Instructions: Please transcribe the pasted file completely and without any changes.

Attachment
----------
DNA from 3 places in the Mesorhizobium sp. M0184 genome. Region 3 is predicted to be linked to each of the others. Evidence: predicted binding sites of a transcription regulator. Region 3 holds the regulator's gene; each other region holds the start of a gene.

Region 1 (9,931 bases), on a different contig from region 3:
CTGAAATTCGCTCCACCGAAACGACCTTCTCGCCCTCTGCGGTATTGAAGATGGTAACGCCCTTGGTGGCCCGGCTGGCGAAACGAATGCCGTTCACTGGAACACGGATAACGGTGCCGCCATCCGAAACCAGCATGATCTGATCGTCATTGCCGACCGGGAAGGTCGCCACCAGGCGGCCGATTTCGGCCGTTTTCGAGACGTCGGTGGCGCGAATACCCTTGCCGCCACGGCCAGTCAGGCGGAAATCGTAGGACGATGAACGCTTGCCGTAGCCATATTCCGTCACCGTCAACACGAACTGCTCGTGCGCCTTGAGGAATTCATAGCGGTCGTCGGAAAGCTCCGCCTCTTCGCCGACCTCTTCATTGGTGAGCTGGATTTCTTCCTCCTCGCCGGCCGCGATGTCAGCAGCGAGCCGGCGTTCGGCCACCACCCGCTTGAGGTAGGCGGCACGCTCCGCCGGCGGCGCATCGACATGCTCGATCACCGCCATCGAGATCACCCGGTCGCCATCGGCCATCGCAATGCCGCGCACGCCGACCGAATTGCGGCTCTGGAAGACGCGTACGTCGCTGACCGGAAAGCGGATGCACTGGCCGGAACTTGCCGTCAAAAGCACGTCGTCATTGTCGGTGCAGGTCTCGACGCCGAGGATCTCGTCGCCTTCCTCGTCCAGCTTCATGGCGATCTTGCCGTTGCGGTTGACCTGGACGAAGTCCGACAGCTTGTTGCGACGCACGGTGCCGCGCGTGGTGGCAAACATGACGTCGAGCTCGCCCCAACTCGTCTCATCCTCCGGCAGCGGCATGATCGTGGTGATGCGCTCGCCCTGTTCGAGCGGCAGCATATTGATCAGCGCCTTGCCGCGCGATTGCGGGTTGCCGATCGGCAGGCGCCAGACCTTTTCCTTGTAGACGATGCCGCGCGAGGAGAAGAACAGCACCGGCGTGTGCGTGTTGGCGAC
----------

DNA from 3 places in the Mesorhizobium sp. M0184 genome. Region 3 is predicted to be linked to each of the others. Evidence: predicted binding sites of a transcription regulator. Region 3 holds the regulator's gene; each other region holds the start of a gene.

Region 1 (9,931 bases), on a different contig from region 3:
CTGAAATTCGCTCCACCGAAACGACCTTCTCGCCCTCTGCGGTATTGAAGATGGTAACGCCCTTGGTGGCCCGGCTGGCGAAACGAATGCCGTTCACTGGAACACGGATAACGGTGCCGCCATCCGAAACCAGCATGATCTGATCGTCATTGCCGACCGGGAAGGTCGCCACCAGGCGGCCGATTTCGGCCGTTTTCGAGACGTCGGTGGCGCGAATACCCTTGCCGCCACGGCCAGTCAGGCGGAAATCGTAGGACGATGAACGCTTGCCGTAGCCATATTCCGTCACCGTCAACACGAACTGCTCGTGCGCCTTGAGGAATTCATAGCGGTCGTCGGAAAGCTCCGCCTCTTCGCCGACCTCTTCATTGGTGAGCTGGATTTCTTCCTCCTCGCCGGCCGCGATGTCAGCAGCGAGCCGGCGTTCGGCCACCACCCGCTTGAGGTAGGCGGCACGCTCCGCCGGCGGCGCATCGACATGCTCGATCACCGCCATCGAGATCACCCGGTCGCCATCGGCCATCGCAATGCCGCGCACGCCGACCGAATTGCGGCTCTGGAAGACGCGTACGTCGCTGACCGGAAAGCGGATGCACTGGCCGGAACTTGCCGTCAAAAGCACGTCGTCATTGTCGGTGCAGGTCTCGACGCCGAGGATCTCGTCGCCTTCCTCGTCCAGCTTCATGGCGATCTTGCCGTTGCGGTTGACCTGGACGAAGTCCGACAGCTTGTTGCGACGCACGGTGCCGCGCGTGGTGGCAAACATGACGTCGAGCTCGCCCCAACTCGTCTCATCCTCCGGCAGCGGCATGATCGTGGTGATGCGCTCGCCCTGTTCGAGCGGCAGCATATTGATCAGCGCCTTGCCGCGCGATTGCGGGTTGCCGATCGGCAGGCGCCAGACCTTTTCCTTGTAGACGATGCCGCGCGAGGAGAAGAACAGCACCGGCGTGTGCGTGTTGGCGAC